In Connemara there is no great wealth of historical or archæological memorials. In fact, there is a scarcity of both, and one has to take his fill of the wild, natural beauties of the rock-bound coast scenery, the bracing atmosphere, and the wholly unspoiled charm of the place, which, in spite of the advent of the great hotels before mentioned, has not yet become travel-worn.
Lough Carib, which is possessed (at Oughterard) of a fine ruined castle, just north of Galway, is the largest of the score of purple, deep-looking lakes with which the western part of the county is dotted. The scenery of lake and sea, of bracken-clad hills and plains, and of great sombre, gloomy mountains makes up an ensemble of surpassing beauty. The centres of population are few, far between, and of minute dimensions.
The railway line from Galway ends at Clifden, a town so unimportant and quiet that, in itself, it does not warrant remark. It was founded in the reign of George IV., and this early foundation consisted of but a single house, though it is the gateway to the wonderful coast scenery of the region to the northward, not actually in Connemara, but what is known as “Joyce’s Country.”
Of all the landlocked bays of this region, none equals Killary Harbour, which is simply the elongated estuary of the tiny river Eriff.
The hamlet of Leenane is the metropolis of these parts, and is so very small and unimportant that it would hardly be remarked, except for the fact that no other of even the same rank lies within a radius of twenty miles. The situation of Leenane is charming, at the head of Great Killary. Around about are hills of mountainous pretentions, and before its doors is a fiord, as ample and as calm as many, of more fame, to be found in Norway. Seaward, the great hills come down to the water’s edge and almost join hands across the narrow mouth of the estuary, forming a sheltered and landlocked haven of so great a depth as to allow anchorage for even a great battle-ship.
Between Galway and Clifden is Recess, a point of vantage from which to visit much that is characteristic of the scenery of Connemara. Firstly, the region is of interest to the fisherman; secondly, the geologist; and, thirdly, to all lovers of nature, which, judging from the recent popularity of “nature books,” is perhaps much the largest class.
The chief topographical feature, which forms the background to Recess, is the mountain range of the “Twelve Bens,” a glorious group of dark-mantled mountains with stony peaks and flinty-quartz hearts.
One may tramp Connemara for weeks, and not know all its beauty-spots, or he may scamper around it by coach and rail in two days, and depart thinking he has seen it all; but in either case, his memory, if it be a good one, will sooner or later call him to task for his presumption. For this reason, it is manifestly presumptuous to attempt to give its proper rank to its great wealth of natural attractions among the various collections which Ireland possesses.
The scenery about Recess is a picturesque combination of lake and river and mountain; but, to the southward, there are wild and rugged bits of coast and red bracken-covered hills, which look to-day exactly as they did in times primeval.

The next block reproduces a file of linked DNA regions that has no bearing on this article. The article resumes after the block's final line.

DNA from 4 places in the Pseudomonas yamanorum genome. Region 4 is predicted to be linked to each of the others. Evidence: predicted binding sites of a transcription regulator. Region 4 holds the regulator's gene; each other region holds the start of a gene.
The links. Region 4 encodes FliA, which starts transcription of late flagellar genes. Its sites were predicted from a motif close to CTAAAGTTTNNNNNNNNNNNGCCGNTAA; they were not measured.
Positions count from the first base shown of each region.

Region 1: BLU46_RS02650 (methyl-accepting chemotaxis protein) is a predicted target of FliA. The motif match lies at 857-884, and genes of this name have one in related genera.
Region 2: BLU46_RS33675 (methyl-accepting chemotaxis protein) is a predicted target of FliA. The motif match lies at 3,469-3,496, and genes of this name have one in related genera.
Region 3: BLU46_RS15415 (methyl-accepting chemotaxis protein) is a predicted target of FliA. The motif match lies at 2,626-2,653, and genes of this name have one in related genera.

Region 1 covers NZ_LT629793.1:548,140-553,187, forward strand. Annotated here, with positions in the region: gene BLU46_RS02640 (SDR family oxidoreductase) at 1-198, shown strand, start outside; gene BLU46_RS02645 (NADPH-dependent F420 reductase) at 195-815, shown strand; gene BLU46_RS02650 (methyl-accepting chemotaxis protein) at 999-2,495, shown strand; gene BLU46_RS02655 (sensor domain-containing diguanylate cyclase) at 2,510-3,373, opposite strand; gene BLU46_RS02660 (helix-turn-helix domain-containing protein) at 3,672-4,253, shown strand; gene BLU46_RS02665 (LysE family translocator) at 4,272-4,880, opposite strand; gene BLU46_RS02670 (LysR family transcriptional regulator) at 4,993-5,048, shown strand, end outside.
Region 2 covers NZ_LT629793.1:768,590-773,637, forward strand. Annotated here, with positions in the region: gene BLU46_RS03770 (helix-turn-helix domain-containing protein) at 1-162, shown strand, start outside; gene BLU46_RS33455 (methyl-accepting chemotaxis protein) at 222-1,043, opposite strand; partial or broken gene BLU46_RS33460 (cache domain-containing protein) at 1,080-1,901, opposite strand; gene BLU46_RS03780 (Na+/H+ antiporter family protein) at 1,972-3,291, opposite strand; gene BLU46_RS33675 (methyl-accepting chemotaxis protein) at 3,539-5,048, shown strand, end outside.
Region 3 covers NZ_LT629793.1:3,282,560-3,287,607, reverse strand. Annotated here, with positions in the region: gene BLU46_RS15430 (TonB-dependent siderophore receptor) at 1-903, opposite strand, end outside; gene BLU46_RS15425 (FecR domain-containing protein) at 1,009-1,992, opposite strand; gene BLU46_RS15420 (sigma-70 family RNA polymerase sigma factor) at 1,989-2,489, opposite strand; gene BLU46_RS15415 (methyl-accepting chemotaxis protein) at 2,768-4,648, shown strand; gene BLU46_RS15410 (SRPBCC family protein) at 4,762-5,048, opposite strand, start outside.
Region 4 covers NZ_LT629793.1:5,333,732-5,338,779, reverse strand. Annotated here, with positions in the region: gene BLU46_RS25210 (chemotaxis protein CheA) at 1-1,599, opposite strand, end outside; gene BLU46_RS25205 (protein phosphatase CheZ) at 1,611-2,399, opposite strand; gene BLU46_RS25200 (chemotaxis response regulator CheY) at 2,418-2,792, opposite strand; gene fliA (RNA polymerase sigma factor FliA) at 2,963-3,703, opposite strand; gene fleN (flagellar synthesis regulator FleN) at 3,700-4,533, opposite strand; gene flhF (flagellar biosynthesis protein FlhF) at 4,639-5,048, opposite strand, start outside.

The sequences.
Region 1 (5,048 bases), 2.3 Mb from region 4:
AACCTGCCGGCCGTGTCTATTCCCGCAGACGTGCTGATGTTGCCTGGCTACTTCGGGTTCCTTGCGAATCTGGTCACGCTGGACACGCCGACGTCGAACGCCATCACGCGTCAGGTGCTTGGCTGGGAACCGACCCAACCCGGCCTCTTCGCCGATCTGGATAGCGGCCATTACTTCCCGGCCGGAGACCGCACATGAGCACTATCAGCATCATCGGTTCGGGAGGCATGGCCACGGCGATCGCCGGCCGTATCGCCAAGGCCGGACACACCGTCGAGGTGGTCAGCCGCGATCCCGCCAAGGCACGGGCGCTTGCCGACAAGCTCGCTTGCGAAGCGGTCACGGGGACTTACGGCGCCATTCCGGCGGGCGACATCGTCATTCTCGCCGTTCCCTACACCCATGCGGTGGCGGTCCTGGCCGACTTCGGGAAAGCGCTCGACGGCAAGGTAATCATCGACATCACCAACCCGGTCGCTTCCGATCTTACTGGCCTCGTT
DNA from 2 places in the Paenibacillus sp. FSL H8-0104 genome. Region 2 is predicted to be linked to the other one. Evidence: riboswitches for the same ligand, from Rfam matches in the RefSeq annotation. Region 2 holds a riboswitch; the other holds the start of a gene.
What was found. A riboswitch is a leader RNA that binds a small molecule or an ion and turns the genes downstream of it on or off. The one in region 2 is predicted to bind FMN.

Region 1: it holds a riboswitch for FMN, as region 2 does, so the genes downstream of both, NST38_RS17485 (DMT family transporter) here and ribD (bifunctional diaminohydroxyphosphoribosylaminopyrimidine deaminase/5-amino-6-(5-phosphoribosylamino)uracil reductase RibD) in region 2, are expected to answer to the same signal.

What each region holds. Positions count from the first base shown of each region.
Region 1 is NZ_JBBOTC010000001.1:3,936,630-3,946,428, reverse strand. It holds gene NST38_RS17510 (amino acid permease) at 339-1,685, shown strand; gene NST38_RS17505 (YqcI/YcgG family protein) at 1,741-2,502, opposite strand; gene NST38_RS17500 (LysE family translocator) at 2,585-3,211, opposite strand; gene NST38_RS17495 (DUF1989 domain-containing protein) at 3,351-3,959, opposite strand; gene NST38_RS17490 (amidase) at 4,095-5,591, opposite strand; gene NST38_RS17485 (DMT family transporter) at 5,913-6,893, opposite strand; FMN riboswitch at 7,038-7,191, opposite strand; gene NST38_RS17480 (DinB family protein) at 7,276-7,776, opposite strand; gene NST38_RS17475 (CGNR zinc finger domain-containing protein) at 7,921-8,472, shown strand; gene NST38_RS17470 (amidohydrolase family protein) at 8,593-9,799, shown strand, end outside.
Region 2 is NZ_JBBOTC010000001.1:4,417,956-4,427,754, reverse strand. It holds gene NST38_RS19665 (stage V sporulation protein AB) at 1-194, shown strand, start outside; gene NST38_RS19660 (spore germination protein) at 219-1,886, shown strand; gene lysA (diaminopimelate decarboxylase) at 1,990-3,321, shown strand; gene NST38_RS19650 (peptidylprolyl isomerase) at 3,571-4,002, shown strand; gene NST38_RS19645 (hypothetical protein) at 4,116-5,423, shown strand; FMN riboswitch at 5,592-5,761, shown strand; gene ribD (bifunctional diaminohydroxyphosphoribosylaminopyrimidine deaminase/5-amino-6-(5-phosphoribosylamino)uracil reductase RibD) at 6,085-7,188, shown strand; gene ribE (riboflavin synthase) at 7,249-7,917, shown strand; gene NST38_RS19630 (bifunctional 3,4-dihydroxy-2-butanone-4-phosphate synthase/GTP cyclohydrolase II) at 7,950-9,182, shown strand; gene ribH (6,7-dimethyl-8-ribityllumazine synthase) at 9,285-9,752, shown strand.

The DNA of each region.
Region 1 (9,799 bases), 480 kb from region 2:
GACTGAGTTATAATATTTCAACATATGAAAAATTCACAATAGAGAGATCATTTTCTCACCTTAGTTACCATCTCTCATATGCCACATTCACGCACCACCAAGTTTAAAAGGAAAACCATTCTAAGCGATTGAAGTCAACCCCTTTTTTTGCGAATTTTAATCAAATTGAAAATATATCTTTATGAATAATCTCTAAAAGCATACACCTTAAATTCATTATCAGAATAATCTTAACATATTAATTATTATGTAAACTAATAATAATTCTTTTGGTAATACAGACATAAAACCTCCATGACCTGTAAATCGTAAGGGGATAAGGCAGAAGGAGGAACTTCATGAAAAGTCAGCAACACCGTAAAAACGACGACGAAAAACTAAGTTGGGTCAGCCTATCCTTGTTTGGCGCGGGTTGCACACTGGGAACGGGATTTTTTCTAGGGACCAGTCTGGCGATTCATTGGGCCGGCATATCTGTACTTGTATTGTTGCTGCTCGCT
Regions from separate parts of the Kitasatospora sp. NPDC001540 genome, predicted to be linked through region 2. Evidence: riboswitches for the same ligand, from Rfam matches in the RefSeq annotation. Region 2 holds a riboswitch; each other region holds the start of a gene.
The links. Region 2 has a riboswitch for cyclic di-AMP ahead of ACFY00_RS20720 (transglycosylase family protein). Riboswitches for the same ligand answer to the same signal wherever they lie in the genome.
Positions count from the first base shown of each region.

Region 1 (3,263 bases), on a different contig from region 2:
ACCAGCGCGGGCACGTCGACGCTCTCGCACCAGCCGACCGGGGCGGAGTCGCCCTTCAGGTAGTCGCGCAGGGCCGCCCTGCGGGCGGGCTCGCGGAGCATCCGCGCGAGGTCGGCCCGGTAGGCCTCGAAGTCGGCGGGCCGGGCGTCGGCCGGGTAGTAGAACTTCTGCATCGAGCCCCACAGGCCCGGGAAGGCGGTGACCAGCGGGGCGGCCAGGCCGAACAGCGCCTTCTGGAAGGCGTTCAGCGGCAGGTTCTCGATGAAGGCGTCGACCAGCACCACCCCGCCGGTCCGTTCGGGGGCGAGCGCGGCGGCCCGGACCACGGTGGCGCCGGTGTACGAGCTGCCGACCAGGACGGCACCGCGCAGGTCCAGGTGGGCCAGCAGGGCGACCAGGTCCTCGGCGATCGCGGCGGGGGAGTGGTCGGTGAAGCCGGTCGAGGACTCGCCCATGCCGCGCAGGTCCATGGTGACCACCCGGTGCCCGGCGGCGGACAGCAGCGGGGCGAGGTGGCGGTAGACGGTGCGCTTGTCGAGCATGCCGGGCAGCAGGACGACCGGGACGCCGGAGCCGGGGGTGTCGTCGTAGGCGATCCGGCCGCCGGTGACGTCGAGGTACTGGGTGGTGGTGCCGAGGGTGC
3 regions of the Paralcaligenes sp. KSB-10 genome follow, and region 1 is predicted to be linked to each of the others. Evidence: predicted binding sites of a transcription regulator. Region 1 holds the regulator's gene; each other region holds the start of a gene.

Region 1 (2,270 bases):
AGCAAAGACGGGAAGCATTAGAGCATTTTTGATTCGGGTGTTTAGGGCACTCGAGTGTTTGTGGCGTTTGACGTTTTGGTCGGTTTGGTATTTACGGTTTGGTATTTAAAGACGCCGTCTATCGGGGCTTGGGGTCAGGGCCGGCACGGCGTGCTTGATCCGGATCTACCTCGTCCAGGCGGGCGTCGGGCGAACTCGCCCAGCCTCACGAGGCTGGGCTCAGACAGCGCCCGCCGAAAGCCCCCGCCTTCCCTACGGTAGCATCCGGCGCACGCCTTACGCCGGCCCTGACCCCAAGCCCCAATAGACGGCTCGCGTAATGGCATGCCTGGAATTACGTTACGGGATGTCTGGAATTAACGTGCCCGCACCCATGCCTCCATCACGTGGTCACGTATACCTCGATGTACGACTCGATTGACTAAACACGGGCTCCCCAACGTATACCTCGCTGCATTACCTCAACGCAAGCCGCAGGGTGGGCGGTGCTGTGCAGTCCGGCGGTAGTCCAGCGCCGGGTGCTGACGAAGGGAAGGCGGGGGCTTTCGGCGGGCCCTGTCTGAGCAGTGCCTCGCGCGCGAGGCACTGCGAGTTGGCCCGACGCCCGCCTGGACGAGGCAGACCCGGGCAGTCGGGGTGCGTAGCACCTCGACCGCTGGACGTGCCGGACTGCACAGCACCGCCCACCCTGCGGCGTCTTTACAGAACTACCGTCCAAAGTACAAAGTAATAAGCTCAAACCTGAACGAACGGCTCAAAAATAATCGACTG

Lough Glendalough, which lies immediately before Recess, is but the foreground of a lovely picture which it will take many days to dissect and fully appreciate.
There has ever been a dispute as to whether the glory of the “Twelve Bens” really belonged to Recess or Leenane. It certainly matters little, since they are a wonderfully impressive background viewed from either point.
It must be a well-booted and strong-limbed pedestrian who will essay the task of ascending these famous mountains. Benbaun is the monarch of the Bens, and is 2,395 feet in height. Not a very great altitude as Continental mountains go, but withal a very respectable eminence to climb.
North of Achill is Black Sod Bay, whose memory comes down to us through Kipling’s reminiscence in “A Fleet in Being.” More anciently, it was one of the harbours where a part of the ill-fated Armada was supposed to have gone ashore. There are no great centres of population here in the bleak northwest of County Mayo, and there are no architectural remains of note; but there is local colour, and much of it, for one who would study the poor Irish peasant on his native heath.
Until one rounds the headland of Benwee, and passes the “Stags of Broadhaven,” — a head of deep-water pinnacles of rock whose jagged outlines have been likened to a stag’s antlers, — and reaches Killala Bay, there is naught of twentieth-century civilization to remind one he is not living in other days, or certainly in other lands and among other associations than those which city folk have come to consider necessaries.
Killala Bay is flanked on the west by Downpatrick Head, which rises two thousand feet sheer above the sea-level. It is one of Ireland’s true wonders, but attracts few visitors save migratory sea-fowl.
Killala itself, one learns from the “Life of St. Patrick,” is a place of great age. The holy man himself —
“Came to a pleasant place where the river Muadas (Moy) empties itself into the ocean; and on the south banks of said river he built a noble church called Kill Aladh, of which he made one of his disciples, Muredach, the first bishop.”
The present cathedral was entirely rebuilt in the seventeenth century, and has no architectural importance. Close by, on a knoll, about which the village is built, is a round tower, eighty-four feet high and fifty-one feet in circumference.